Anti-Nepotism and Fraternization Policies
Some employers have fashioned comprehensive behavior codes for their employees, setting out the bounds of workplace behavior they consider professional. The dictate that gets caught in many workers’ craws is the prohibition against dating others in the workplace, sometimes quaintly referred to as fraternizing. Others go a step farther and prohibit married couples from working in the same place.
Such attempted controls over workers’ personal relationships fly in the face of reality. Workplace experts claim that as many as 70% of all male and female workers have dated someone they met at work. Those are far better odds than you have of meeting someone at a bar, party, or other social gathering specifically engineered to be a meeting place.
But courts have been painfully slow to recognize the social reality of today’s workplaces. During the last decade, employees have been fired for having extramarital affairs, for attending out-of-town conventions with someone other than a spouse, and for dating and marrying coworkers.
Some employers think that nepotism—hiring an employee’s spouse or other relative—is an efficient way to recruit new workers and to keep them happy by surrounding them with loved ones. But others adamantly refuse to allow two spouses to be part of their workforce. They reason that married couples will be inconvenient at best, insisting on the same time off for vacations and holidays. At worst, they claim that being married will compromise employees' abilities to do their jobs. For example, some police departments have argued that married troopers would not react objectively if a spouse got injured on the job—or that their credibility would be undermined if called to testify to support one another’s actions.
Employers also worry that morale will suffer among other employees. For example, what if coworkers perceive that one spouse is treating the other more favorably than the rest of the team? How is an employer to supervise the boss's spouse? What if an employee wants to make a harassment complaint to HR, but the head of the HR department is married to the alleged harasser? Not to mention the problems that can arise at work if the marriage hits a rough patch.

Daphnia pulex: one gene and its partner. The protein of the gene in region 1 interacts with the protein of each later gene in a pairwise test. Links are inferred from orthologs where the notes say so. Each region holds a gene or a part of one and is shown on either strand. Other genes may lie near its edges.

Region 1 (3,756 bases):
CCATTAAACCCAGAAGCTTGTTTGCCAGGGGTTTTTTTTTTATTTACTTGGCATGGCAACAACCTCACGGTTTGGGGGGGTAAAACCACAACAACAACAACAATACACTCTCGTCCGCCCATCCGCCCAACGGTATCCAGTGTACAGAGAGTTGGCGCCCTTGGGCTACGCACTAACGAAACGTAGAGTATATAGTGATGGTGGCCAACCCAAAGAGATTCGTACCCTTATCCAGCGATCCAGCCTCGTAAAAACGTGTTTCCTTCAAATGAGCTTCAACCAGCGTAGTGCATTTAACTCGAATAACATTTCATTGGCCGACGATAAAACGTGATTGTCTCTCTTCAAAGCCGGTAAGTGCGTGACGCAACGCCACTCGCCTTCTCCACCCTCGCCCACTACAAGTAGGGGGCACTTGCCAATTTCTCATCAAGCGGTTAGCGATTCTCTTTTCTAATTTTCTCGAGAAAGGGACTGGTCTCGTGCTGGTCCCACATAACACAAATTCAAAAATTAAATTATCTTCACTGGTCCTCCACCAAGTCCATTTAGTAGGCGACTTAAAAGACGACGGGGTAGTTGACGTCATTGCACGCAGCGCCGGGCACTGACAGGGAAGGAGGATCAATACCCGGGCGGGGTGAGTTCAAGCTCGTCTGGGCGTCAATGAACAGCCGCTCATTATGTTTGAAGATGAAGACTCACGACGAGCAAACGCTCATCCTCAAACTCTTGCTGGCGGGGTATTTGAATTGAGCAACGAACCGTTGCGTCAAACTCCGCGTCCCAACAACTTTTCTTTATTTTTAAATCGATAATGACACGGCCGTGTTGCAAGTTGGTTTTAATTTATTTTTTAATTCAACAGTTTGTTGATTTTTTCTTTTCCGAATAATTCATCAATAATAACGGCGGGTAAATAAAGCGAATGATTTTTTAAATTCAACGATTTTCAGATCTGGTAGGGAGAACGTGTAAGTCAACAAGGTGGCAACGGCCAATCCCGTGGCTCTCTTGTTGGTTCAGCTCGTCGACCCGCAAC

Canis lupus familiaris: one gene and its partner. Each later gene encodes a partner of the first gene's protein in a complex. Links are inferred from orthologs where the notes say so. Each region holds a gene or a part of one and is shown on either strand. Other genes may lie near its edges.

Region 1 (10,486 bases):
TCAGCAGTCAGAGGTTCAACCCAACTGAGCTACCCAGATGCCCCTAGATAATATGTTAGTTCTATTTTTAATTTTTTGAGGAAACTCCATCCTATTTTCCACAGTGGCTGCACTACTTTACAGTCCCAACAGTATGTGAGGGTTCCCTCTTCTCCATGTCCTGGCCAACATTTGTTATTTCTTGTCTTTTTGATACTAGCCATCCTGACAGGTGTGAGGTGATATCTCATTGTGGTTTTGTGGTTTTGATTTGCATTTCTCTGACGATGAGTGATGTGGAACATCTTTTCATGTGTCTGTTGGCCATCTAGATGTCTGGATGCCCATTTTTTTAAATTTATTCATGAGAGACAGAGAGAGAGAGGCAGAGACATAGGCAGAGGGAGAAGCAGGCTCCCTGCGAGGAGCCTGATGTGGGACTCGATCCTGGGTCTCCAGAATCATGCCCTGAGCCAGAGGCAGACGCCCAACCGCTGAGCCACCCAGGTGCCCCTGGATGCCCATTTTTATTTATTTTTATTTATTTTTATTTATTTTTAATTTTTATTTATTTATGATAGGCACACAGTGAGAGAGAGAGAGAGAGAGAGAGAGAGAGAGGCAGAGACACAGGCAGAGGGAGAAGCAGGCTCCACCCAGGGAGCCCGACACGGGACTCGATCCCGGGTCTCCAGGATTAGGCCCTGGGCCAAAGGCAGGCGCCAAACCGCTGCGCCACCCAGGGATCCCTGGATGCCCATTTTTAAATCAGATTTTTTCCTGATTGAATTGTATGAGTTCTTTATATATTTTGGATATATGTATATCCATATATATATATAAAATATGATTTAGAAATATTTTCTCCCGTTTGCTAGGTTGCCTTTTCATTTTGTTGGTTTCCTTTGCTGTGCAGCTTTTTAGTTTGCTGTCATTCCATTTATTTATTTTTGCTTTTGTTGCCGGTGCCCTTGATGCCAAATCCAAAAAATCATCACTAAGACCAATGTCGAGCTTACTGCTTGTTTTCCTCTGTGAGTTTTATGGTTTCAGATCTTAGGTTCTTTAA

A number of states prohibit discrimination based on marital status. In all of these states, it's illegal to treat an employee differently based on the fact that he or she is married, single, or divorced. But states differ in how they handle discrimination based on the identity of the employee's spouse. Some states view an anti-nepotism policy as an acceptable exception to the prohibition on discrimination, at least if one spouse would supervise or report to the other. In other states, it's illegal to transfer, terminate, or refuse to hire someone because he or she is married to a coworker. Contact your state fair employment practices agency to find out more about your state's law.
Where the issue is prohibiting employees from dating rather than marrying, the law is even less clear. Few of the policies banning workers from dating have been challenged in court—most likely because the love-struck workers kept their relationship a secret, or they got annoyed enough to get jobs elsewhere, or their love took a back seat to the stress of a court battle, ending the relationship.
To many, policies prohibiting coworkers from dating seem paternalistic and contrary to a cardinal law of human nature: Proximity often breeds attraction. Those with the gumption to challenge such policies might base a legal claim on their right to privacy, freedom of association, wrongful discharge—or, if the policies are enforced disproportionately against workers of a particular age, gender, or race, they might claim a violation of civil rights.
A number of employers have adopted strict policies prohibiting supervisors from dating people they supervise, although, these days, a growing number give the supervisor the option of being transferred rather than having to leave the company. While these strong antidating policies may be understandable given the relatively low legal threshold for a supervisor’s conduct to be considered sexual harassment, they may be just as impossible to enforce. Consider the practical difficulty, for example, in determining exactly when two people have crossed the line between friendly and involved. Strict policies prohibiting liaisons between bosses and worker bees also seem to encourage a double standard of behavior within the ranks of employees. Far better to remember that since workplace harassment is almost always about an abuse of power—not about romance gone sour—the focus should be on preventing intimidation.